How to manage data quality

What is data quality and why it matters

How to manage data quality. Human behavior research is very data intensive in nature. Data is front and center in any research study, and it can be collected with a number of different sensors with high sample rates in multimodal experiments, and subsequently combined with qualitative data from participant observation as well as with audio/video data from participant recordings. With all that accumulated data, it is not surprising that an average iMotions study easily generates several tens or even hundreds of gigabytes of data. 

While a dataset of this size can pose its own challenges, a key question that researchers should keep in mind regards the quality of the data they collect. There is no obvious way to define what good data quality is. Data quality literature proposed a context-dependent approach by saying that data should be accepted if it is “fit for use” (1,2).

Data quality is an essential aspect of any experiment and needs to be managed closely to ensure accurate and reliable results, as inaccurate or incomplete data can lead to incorrect conclusions and unreliable results. 

The context determines the quality

An old adage in data science goes: “garbage in, garbage out”, meaning that, if the data you work on is “bad”, then the results of your analysis are bound to be bad as well. While this is catchy, it’s also a simplification that hides very important parts of the story. First of all, we should define what we mean by garbage or bad data! The answer to this is far from obvious and can be highly context- and application-dependent. If you work with electroencephalography data (EEG) measuring brainwave activity and you want to prove the existence of a new evoked potential, your data quality bar will be so much higher than if you are using video data to study facial expressions. In the former case, the room for error is very small, while in the latter you are probably fine with some percentage of video frames with bad quality.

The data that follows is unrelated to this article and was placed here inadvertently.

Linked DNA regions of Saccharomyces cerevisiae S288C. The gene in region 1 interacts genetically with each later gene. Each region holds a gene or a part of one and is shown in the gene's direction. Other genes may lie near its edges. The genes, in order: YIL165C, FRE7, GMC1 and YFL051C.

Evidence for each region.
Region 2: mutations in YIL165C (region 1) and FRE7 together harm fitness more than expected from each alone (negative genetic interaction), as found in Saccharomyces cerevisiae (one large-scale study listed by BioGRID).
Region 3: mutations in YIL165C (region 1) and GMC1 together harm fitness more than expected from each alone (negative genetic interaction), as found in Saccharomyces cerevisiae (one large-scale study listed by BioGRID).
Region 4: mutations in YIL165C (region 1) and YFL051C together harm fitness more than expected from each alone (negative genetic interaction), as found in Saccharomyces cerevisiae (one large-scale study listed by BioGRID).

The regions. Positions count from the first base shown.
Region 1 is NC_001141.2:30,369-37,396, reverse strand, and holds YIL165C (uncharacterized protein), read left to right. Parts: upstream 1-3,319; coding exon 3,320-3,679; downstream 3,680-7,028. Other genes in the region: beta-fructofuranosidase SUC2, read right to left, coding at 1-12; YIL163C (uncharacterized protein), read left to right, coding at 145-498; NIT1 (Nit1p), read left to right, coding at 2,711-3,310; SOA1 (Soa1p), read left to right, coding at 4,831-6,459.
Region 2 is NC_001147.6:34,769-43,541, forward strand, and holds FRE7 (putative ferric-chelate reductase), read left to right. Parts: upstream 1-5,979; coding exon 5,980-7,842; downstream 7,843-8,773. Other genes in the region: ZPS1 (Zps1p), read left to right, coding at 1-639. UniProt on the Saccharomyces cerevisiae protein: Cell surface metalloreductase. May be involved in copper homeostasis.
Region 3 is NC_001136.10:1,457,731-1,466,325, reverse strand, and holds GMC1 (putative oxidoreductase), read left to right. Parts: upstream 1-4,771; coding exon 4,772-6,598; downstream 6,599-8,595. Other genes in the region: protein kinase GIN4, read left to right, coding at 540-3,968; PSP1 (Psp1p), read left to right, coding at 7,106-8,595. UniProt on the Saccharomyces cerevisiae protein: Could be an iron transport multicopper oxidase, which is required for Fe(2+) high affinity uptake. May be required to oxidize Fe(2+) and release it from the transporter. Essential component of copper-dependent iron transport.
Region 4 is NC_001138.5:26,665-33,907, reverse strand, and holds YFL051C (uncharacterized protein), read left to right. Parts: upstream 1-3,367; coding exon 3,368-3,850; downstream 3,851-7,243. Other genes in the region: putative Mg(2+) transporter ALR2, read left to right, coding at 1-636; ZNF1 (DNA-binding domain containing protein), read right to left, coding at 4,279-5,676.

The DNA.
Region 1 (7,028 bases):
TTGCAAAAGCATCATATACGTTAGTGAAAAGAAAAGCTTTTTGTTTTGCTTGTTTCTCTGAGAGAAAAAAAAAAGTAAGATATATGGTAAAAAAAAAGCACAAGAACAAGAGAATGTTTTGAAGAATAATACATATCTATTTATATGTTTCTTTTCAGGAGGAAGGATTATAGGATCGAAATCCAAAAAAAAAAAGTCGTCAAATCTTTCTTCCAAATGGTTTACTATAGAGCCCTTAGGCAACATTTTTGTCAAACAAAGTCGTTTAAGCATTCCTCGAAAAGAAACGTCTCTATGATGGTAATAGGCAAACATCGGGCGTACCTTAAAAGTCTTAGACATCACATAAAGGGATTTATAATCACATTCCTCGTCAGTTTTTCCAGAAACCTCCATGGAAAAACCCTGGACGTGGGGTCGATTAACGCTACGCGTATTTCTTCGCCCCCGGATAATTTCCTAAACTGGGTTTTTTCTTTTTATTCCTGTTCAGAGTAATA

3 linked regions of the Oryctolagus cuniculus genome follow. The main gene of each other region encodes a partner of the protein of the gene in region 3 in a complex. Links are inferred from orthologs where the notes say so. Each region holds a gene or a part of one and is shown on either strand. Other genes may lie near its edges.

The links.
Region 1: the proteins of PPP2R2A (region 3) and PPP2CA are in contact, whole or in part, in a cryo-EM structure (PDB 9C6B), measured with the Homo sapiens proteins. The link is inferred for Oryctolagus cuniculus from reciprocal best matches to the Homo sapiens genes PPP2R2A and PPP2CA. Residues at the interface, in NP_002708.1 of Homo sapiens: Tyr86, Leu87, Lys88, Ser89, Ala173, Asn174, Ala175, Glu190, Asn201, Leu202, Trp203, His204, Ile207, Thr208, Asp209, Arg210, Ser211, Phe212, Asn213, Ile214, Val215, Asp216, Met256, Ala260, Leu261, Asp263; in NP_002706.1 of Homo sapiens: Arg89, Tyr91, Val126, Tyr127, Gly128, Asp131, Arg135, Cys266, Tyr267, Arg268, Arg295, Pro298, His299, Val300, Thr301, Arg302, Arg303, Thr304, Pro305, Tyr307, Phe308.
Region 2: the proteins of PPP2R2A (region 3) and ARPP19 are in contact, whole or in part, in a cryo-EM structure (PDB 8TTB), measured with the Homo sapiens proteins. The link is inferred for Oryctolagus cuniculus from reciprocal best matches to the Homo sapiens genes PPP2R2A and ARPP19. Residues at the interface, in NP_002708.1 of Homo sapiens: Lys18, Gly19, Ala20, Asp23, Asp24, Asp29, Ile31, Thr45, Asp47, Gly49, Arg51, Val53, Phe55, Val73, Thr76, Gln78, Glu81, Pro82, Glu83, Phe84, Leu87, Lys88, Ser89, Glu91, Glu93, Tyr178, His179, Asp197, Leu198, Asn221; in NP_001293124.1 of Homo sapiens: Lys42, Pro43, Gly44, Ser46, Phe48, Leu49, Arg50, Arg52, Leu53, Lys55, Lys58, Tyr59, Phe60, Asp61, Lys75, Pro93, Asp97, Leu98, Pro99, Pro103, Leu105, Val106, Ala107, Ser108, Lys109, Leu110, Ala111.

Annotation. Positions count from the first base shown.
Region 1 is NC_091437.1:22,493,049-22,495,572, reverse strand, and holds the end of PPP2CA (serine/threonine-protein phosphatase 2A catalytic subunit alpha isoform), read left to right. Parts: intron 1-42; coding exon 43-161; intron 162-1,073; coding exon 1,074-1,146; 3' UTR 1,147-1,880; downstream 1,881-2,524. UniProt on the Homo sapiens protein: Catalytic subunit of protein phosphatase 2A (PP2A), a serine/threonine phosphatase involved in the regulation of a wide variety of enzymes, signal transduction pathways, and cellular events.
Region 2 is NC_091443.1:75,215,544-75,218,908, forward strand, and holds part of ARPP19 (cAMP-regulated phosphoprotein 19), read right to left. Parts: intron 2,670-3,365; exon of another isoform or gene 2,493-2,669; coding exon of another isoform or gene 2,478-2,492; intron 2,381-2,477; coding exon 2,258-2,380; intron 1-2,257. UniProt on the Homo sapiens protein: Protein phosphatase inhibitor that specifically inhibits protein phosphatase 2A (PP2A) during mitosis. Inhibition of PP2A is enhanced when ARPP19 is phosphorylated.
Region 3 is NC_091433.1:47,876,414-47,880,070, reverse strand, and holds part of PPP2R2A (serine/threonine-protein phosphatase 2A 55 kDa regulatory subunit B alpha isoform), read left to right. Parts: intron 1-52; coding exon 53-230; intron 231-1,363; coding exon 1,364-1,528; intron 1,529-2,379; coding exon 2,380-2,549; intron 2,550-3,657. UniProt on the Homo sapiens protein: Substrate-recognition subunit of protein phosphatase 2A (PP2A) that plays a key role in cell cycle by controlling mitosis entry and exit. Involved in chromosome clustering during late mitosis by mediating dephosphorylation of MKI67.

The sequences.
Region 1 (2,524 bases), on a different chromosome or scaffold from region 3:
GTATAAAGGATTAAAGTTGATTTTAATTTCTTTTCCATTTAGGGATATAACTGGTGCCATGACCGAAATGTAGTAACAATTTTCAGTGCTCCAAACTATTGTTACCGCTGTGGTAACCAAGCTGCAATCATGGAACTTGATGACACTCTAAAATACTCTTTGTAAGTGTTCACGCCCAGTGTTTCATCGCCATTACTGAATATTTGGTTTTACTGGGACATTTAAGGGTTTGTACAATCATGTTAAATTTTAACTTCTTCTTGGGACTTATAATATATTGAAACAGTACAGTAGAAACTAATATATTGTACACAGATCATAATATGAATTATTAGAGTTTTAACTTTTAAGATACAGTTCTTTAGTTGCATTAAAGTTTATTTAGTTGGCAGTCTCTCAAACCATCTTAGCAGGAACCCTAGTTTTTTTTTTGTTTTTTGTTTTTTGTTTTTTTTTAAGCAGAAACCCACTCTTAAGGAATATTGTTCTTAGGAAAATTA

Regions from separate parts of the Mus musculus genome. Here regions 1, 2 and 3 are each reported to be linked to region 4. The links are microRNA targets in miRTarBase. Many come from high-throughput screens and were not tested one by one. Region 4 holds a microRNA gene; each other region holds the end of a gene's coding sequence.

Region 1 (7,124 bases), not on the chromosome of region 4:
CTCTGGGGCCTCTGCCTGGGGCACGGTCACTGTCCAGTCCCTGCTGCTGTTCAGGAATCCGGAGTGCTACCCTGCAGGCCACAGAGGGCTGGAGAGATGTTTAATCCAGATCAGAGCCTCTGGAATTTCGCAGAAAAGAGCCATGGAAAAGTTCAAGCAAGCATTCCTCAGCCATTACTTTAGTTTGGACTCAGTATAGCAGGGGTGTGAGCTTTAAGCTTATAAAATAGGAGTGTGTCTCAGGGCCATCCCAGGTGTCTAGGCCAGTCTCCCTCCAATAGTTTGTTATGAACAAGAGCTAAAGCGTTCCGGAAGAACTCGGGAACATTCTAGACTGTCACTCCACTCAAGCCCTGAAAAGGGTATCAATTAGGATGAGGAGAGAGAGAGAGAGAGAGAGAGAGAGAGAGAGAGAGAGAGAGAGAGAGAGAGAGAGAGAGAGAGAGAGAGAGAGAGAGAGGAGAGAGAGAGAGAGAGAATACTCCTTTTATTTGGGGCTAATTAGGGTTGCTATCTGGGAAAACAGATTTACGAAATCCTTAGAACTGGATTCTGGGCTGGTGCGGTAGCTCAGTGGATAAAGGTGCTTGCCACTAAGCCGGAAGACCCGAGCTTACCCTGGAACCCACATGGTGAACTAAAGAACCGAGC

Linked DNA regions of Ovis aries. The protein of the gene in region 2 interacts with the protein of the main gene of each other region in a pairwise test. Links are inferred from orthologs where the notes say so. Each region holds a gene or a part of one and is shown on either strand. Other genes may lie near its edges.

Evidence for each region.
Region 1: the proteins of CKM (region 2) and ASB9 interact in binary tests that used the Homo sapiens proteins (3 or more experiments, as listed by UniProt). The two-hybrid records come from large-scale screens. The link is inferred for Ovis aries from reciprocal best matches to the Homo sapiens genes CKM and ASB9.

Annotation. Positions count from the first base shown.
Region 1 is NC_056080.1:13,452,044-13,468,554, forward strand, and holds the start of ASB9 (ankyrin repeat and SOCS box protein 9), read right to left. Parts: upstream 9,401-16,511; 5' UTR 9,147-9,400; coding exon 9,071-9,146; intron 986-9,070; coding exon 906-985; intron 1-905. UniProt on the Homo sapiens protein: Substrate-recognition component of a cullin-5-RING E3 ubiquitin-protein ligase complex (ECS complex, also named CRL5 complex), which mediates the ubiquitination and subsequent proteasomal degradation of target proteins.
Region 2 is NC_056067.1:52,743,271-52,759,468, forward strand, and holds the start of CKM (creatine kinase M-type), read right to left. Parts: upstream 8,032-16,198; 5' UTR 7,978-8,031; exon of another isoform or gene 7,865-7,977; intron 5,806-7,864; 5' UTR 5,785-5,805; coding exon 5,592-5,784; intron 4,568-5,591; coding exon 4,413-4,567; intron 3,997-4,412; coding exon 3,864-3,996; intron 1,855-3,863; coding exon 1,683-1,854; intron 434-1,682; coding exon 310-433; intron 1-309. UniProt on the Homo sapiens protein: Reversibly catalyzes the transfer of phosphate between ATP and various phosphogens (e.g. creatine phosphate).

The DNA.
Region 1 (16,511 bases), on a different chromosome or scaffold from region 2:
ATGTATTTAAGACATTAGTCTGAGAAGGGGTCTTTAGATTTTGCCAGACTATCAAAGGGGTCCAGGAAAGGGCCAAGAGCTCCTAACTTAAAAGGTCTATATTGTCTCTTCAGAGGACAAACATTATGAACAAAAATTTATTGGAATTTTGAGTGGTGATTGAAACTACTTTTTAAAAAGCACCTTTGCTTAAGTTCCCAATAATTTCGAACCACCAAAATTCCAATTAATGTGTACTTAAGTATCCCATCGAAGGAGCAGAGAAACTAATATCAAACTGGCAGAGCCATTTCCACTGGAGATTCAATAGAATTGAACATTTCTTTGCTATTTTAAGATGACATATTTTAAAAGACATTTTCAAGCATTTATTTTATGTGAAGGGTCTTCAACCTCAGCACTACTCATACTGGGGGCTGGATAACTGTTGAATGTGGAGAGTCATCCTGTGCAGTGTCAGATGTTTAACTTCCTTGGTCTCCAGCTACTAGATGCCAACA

how to manage data quality
EEG data is among the most important to be organized and diligent about, otherwise, you risk having to redo your study.

What matters is not aiming for perfect data quality, but for a level of data quality that matches the type of effect or research question that you want to address (3). With this in mind, considerations about data quality should be part of the research planning process, and should take into account at the very least the following possible issues related to data quality: